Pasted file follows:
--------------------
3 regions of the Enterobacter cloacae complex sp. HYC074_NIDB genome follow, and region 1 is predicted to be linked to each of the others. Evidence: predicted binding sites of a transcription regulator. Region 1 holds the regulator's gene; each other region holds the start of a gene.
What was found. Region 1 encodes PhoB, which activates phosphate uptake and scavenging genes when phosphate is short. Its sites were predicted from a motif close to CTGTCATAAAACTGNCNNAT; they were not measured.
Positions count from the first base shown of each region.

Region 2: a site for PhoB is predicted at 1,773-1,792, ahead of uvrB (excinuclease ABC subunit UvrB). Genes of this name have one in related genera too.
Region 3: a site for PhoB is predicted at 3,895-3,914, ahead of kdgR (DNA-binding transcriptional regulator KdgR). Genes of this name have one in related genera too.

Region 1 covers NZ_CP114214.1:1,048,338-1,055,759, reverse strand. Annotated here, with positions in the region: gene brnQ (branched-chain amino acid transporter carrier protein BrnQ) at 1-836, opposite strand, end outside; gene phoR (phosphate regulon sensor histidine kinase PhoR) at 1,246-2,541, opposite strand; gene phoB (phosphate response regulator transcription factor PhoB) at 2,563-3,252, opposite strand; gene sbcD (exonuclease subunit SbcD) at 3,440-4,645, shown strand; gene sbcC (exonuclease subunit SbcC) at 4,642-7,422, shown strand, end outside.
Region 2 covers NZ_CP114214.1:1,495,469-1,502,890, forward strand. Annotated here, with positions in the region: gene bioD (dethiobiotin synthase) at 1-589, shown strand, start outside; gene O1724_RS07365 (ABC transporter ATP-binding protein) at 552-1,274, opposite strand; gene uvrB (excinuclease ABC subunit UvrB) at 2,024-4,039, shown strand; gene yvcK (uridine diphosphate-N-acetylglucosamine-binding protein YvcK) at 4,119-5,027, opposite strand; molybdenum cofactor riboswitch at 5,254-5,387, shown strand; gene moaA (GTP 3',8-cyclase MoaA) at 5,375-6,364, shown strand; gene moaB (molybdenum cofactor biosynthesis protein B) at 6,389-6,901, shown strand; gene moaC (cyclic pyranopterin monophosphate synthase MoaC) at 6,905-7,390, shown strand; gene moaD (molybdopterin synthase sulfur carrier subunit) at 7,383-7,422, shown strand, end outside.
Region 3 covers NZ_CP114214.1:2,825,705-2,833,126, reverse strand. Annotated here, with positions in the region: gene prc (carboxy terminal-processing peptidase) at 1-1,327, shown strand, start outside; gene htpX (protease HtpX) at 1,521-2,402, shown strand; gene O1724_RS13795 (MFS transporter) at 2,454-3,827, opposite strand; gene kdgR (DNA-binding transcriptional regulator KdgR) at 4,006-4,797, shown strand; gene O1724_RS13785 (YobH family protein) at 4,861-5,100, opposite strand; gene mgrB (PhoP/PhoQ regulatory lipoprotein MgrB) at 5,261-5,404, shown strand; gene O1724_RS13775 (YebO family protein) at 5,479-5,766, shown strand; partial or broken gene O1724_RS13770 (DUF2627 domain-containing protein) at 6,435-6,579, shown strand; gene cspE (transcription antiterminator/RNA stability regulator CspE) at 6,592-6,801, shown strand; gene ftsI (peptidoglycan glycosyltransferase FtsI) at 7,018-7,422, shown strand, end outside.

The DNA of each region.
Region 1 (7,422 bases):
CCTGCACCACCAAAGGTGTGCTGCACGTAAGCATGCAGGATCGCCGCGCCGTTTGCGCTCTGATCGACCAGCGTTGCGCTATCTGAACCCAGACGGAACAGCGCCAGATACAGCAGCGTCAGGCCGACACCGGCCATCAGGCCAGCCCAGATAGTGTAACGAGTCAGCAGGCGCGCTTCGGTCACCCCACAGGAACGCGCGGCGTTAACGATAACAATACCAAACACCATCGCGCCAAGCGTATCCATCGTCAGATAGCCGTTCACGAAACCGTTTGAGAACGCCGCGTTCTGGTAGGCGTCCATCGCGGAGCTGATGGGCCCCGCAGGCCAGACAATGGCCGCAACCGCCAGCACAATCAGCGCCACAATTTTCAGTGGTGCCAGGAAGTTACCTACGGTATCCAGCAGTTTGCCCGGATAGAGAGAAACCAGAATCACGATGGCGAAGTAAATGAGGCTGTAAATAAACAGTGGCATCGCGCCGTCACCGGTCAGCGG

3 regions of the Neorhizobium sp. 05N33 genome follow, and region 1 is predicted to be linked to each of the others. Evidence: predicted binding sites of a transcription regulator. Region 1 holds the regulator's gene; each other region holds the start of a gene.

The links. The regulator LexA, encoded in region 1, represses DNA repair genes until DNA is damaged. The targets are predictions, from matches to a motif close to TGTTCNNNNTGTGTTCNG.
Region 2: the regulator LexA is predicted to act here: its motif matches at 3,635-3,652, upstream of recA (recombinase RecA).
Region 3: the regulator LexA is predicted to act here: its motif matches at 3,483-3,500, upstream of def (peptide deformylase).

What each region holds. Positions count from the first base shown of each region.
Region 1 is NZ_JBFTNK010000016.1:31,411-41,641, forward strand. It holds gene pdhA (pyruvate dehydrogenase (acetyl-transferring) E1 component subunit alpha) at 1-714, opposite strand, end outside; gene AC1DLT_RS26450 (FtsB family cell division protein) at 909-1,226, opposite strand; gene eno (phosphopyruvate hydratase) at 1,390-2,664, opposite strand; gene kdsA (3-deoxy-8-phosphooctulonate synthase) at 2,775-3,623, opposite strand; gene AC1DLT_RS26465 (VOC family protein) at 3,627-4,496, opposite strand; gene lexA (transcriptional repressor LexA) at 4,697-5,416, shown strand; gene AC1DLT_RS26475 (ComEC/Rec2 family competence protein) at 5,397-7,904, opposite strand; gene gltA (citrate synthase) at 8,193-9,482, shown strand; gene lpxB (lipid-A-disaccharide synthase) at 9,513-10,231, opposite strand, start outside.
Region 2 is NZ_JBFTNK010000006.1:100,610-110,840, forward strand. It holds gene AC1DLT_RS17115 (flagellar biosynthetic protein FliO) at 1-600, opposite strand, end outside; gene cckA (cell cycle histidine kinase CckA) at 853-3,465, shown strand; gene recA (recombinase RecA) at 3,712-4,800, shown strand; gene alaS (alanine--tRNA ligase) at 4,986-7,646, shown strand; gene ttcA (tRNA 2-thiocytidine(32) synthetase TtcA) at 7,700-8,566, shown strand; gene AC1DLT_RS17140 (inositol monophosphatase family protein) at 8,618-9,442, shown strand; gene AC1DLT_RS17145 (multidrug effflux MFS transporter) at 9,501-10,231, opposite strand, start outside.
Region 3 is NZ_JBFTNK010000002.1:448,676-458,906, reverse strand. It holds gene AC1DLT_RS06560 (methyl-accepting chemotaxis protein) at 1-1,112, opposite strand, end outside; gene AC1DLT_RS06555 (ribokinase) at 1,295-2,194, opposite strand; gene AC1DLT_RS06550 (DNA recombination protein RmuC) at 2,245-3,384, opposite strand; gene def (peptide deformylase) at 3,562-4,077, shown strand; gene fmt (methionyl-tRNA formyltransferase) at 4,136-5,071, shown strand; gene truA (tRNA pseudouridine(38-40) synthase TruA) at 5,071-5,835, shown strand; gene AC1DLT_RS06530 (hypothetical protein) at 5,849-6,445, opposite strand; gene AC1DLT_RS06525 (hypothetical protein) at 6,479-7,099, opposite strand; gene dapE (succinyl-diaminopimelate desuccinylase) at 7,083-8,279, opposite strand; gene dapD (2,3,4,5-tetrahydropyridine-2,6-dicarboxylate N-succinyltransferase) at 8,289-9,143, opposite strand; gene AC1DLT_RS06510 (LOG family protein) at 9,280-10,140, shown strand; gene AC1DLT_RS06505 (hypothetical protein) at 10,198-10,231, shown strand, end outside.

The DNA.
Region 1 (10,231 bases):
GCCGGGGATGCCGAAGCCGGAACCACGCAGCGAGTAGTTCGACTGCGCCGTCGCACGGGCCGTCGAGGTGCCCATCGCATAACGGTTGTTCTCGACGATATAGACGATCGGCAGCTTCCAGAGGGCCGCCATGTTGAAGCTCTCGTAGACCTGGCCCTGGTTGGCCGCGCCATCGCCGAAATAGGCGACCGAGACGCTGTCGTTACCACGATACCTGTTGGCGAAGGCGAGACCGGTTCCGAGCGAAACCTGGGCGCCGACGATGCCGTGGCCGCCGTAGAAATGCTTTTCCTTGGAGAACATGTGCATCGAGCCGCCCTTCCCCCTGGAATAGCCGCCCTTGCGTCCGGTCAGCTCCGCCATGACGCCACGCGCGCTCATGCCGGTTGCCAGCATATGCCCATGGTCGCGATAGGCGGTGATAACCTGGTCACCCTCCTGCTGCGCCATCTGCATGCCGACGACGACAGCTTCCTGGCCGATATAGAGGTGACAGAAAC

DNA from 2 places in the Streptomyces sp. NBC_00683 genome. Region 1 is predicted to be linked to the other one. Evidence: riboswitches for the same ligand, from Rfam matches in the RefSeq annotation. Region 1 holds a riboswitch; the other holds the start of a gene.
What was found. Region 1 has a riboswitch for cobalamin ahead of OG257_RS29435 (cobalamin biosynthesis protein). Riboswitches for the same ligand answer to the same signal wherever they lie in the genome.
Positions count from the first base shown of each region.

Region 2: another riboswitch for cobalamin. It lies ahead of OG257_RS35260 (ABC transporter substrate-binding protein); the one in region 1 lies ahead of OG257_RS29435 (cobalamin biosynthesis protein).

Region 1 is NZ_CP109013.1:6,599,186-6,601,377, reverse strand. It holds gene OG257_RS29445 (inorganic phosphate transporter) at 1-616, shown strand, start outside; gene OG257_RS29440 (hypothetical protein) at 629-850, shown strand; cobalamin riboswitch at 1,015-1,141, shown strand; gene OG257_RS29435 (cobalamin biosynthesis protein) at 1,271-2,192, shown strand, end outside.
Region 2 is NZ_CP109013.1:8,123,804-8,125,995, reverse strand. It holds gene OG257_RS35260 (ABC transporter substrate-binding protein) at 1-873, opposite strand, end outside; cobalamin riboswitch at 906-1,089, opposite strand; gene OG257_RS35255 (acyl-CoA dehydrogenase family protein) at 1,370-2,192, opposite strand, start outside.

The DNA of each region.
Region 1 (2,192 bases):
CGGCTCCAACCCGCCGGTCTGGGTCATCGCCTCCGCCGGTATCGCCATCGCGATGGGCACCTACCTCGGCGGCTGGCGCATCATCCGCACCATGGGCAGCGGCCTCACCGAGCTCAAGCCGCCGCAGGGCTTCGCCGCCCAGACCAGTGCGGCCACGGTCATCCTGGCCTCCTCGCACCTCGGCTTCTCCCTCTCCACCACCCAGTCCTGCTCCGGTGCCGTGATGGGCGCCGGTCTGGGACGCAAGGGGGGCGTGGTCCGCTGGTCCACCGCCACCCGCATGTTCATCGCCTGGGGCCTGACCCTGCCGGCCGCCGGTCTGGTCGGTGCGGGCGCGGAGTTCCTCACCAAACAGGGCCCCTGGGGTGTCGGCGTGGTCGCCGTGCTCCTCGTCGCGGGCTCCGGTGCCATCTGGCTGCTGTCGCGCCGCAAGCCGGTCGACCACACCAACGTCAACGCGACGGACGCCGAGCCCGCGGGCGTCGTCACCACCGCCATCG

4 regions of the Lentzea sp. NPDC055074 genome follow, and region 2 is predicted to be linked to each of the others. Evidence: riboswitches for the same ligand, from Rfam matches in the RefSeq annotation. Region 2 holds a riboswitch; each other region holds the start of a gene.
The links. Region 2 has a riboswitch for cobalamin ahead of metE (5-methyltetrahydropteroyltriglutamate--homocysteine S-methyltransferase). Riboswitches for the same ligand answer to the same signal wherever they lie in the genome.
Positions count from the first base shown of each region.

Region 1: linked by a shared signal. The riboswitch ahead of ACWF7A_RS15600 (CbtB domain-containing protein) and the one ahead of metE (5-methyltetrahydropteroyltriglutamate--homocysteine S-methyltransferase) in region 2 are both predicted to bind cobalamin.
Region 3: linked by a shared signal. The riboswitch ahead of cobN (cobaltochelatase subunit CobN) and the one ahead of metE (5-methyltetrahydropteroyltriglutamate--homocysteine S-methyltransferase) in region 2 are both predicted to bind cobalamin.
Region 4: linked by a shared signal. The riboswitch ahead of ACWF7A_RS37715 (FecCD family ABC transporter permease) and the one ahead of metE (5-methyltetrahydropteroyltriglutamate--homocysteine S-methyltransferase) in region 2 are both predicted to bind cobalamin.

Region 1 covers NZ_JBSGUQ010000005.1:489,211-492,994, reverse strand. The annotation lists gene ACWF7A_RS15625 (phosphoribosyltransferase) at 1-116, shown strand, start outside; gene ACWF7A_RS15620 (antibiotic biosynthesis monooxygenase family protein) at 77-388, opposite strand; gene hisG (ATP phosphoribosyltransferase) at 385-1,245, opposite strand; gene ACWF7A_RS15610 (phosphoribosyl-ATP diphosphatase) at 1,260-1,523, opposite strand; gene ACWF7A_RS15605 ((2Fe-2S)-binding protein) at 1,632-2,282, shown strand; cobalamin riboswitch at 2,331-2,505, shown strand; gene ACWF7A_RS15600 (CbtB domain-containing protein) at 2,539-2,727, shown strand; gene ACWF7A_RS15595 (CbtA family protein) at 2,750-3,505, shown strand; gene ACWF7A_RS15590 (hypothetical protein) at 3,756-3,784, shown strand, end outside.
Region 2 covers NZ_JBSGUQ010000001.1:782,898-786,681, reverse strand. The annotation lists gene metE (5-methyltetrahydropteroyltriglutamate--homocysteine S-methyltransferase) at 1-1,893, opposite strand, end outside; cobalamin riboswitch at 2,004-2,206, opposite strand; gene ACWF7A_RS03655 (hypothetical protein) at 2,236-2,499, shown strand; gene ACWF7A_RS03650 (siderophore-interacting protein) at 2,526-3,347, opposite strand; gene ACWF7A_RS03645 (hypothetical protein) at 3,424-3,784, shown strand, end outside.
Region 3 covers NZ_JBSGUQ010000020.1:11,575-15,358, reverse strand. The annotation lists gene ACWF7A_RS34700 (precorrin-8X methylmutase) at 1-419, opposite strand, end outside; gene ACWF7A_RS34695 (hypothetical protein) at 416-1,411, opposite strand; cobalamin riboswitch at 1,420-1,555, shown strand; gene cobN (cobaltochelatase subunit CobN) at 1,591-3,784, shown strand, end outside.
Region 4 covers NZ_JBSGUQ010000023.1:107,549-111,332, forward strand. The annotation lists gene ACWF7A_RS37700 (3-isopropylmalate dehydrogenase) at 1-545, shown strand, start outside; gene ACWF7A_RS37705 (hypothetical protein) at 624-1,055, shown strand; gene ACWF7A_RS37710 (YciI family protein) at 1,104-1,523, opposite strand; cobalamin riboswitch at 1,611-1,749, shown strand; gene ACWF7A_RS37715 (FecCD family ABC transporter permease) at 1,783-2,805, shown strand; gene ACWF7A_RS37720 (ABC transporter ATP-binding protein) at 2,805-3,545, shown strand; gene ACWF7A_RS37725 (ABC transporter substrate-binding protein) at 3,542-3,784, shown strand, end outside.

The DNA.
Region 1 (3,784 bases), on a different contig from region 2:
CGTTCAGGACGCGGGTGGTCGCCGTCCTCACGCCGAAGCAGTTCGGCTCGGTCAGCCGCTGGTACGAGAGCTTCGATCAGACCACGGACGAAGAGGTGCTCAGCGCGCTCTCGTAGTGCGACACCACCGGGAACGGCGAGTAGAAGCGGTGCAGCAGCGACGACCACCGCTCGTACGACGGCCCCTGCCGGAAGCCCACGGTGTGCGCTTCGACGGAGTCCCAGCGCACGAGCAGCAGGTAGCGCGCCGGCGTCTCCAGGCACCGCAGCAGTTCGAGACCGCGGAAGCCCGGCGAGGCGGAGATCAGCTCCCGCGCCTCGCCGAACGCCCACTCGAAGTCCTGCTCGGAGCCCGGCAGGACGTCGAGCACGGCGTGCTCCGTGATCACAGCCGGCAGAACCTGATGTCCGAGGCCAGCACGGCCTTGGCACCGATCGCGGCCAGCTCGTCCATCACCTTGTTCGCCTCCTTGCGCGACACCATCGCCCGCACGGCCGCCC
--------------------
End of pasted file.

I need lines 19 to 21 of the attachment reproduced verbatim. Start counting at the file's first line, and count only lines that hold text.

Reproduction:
Region 3 is NZ_JBFTNK010000002.1:448,676-458,906, reverse strand. It holds gene AC1DLT_RS06560 (methyl-accepting chemotaxis protein) at 1-1,112, opposite strand, end outside; gene AC1DLT_RS06555 (ribokinase) at 1,295-2,194, opposite strand; gene AC1DLT_RS06550 (DNA recombination protein RmuC) at 2,245-3,384, opposite strand; gene def (peptide deformylase) at 3,562-4,077, shown strand; gene fmt (methionyl-tRNA formyltransferase) at 4,136-5,071, shown strand; gene truA (tRNA pseudouridine(38-40) synthase TruA) at 5,071-5,835, shown strand; gene AC1DLT_RS06530 (hypothetical protein) at 5,849-6,445, opposite strand; gene AC1DLT_RS06525 (hypothetical protein) at 6,479-7,099, opposite strand; gene dapE (succinyl-diaminopimelate desuccinylase) at 7,083-8,279, opposite strand; gene dapD (2,3,4,5-tetrahydropyridine-2,6-dicarboxylate N-succinyltransferase) at 8,289-9,143, opposite strand; gene AC1DLT_RS06510 (LOG family protein) at 9,280-10,140, shown strand; gene AC1DLT_RS06505 (hypothetical protein) at 10,198-10,231, shown strand, end outside.

The DNA.
Region 1 (10,231 bases):